Missing Pieces: Lakers Search For Youth, Athleticism On Perimeter
In an eye-opening second-round sweep at the hands of the Dallas Mavericks, the two-time defending champion Los Angeles Lakers looked old, unathletic and tired. The fatigue is understandable, as the Lakers had played in three consecutive NBA Finals, racking up an extra 67 playoff games’ worth of wear and tear on their bodies. But to return to contention, the Lakers will need to get younger and more athletic on the perimeter.
Many have floated the idea of acquiring Dwight Howard for Odom and Bynum, but until a new CBA is instituted, there’s no way to know what Orlando will do. If a somewhat strict franchise player tag is put in place, they might be able to force Howard to stay. Conversely, if an entire season were lost, they would have no leverage with Howard, an unrestricted free agent.
And even with the league’s best defensive player in place, Los Angeles would still need to improve a perimeter defense that allowed JJ Barea and Jason Terry to penetrate at will. At 37, Derek Fisher is one of the league’s oldest point guards, and he no longer has the foot-speed to deal with the new generation of speedsters. Steve Blake, a 31-year old signed last off-season to a four-year $16 million contract, wasn’t much better in the playoffs.
With the amount of money tied up by their top four players, the Lakers don't have the cap room to bring in a top-flight point guard. The good news is they don’t need one; they just need guys who can hit open 3’s and play solid individual defense, and perimeter players with that skill-set are the most replaceable assets in the league.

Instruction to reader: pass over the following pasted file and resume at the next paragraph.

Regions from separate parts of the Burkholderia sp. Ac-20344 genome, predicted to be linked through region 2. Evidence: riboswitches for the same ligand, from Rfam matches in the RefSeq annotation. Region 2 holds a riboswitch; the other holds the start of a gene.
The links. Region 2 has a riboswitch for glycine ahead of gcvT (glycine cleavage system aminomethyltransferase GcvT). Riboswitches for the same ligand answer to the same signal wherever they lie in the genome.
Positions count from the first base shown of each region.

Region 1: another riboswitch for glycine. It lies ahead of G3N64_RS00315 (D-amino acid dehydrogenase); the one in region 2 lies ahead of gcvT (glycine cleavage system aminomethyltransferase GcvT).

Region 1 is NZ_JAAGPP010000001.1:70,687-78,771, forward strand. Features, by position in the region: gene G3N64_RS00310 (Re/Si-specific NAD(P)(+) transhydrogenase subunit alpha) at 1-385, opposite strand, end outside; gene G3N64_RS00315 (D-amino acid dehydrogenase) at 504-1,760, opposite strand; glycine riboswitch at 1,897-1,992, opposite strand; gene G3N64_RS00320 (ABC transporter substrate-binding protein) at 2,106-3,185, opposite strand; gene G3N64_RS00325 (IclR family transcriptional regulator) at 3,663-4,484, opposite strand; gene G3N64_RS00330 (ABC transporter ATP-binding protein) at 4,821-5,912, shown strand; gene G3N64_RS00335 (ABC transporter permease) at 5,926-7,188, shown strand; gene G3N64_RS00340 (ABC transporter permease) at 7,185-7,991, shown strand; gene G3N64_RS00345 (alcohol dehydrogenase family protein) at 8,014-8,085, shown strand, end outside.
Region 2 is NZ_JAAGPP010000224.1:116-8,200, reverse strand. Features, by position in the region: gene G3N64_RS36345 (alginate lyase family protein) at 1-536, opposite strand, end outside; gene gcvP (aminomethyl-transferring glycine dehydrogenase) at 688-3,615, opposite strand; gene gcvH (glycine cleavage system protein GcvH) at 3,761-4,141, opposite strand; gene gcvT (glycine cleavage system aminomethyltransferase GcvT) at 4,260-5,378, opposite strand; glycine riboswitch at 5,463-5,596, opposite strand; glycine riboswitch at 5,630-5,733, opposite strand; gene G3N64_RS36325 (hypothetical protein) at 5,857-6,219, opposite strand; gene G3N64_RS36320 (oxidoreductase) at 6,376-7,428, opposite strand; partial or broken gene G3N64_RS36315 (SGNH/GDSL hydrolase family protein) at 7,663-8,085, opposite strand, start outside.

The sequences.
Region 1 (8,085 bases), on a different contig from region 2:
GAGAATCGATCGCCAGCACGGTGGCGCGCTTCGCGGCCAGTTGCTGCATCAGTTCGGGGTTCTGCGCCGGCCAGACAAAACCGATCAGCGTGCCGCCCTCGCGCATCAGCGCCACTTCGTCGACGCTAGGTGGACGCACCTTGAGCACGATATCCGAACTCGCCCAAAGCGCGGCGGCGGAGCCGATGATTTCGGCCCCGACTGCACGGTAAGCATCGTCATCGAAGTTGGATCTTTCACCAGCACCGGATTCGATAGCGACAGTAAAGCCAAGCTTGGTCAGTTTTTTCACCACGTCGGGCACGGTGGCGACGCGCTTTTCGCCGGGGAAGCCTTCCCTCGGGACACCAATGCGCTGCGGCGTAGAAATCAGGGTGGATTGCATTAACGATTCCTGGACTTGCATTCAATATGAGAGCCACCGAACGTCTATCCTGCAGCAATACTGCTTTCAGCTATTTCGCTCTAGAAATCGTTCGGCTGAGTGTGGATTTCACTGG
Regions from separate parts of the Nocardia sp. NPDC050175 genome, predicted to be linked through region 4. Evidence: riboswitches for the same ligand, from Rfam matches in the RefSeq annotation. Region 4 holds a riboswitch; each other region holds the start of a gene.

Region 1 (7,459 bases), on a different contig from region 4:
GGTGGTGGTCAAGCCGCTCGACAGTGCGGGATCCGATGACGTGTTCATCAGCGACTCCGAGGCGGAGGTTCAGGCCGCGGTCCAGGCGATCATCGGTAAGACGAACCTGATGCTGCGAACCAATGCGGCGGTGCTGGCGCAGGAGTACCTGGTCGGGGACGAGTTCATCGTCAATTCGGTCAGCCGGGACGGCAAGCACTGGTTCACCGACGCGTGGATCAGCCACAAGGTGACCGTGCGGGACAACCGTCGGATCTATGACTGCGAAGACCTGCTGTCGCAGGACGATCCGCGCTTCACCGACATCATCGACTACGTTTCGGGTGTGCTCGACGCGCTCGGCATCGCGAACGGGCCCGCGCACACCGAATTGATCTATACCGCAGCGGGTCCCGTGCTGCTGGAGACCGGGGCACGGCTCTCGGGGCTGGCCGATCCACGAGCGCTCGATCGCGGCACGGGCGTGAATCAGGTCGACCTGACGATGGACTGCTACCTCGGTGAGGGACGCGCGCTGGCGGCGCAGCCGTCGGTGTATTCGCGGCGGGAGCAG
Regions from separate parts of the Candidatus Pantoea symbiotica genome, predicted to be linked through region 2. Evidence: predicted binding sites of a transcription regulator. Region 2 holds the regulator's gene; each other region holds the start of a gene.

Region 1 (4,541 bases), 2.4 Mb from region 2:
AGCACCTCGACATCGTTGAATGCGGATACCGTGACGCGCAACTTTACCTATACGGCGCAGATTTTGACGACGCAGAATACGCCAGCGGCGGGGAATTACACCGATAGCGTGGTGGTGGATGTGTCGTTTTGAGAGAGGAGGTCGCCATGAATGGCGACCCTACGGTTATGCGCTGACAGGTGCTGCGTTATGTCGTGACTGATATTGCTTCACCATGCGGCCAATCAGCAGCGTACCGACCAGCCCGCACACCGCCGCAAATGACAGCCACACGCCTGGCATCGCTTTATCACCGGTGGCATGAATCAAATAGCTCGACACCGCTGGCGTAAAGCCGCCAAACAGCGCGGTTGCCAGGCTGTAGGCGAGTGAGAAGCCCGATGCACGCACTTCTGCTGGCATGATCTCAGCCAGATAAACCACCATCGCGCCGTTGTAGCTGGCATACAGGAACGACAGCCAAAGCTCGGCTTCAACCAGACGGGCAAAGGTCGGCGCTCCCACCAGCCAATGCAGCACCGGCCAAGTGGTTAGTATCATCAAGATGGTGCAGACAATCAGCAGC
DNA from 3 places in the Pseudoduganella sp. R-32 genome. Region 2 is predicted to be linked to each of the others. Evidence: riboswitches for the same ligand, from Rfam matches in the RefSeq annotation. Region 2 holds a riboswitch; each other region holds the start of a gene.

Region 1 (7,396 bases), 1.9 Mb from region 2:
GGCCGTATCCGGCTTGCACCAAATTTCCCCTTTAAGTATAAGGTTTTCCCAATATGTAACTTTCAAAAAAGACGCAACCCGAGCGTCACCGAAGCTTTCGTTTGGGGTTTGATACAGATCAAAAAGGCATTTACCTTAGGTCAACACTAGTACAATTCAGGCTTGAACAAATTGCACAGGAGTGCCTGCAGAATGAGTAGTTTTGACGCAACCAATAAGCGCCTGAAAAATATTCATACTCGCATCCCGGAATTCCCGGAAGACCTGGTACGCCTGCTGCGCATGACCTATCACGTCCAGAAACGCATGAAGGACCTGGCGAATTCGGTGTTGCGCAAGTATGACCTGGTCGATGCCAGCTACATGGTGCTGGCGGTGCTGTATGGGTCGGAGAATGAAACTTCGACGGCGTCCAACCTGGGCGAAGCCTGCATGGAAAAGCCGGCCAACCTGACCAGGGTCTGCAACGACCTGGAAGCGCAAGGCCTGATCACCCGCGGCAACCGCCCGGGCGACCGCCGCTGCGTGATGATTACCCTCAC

Elite teams often overemphasize experience and NBA pedigree in filling out their rosters. That’s why the Lakers signed Blake last offseason, why Miami brought in Mike Bibby, Erick Dampier and Zydrunas Ilgauskas and why Orlando gave Chris Duhon a four-year $18 million contract to be a back-up point guard.
But as Mark Haubner of the Painted Area blog pointed out, Duhon isn’t even as good as Bo McCalebb, a naturalized American point guard who played for F.Y.R of Macedonia in Eurobasket 2011. When he went undrafted in 2008, he fell through the cracks, ending up in Italy’s Serie A league and establishing himself as one of the continent’s top players. At 6’0 180, he was named to the Eurobasket All-Tournament Team, averaging 21.4 points a game and carrying his team to the semifinals.
Last year, the Spurs found Gary Neal, an athletic 6’4 sharp-shooter, in Europe. Neal, despite having no previous NBA experience being undrafted out of Towson in 2007, fit right in with the veteran squad and was a first-team All-Rookie player.
The talent pool of basketball players that NBA can teams can choose from is expanding rapidy -- a record 13.5% of the NBA’s players were born overseas. More foreign players means it’s harder than ever before for American players to make the league, so guys who would have made the NBA a decade ago are now playing internationally.
There isn’t a bright dividing line between the #450 and #451 best basketball players in the NBA; many European players, like Orlando Magic lottery pick Fran Vasquez, could easily play in the NBA if they so choose. Just because someone like Blake or Duhon has been in the NBA a decade doesn’t mean they’re better than a younger and faster player putting up better statistics in Europe.
Los Angeles, after trading its last four first-round picks, desperately needs an infusion of youth and athleticism. With Kobe and Pau aging, they need perimeter players who can handle tough defense assignments and spread the floor for their offensive stars. Ron Artest, an aging player with a propensity to dominate the ball, is no longer a great fit.
The Lakers need at least one point guard who can handle the league’s younger players at that position and one swingman who can allow Kobe to rest his legs defensively. Even without any salary cap space, those types of players can be found if you know where to look.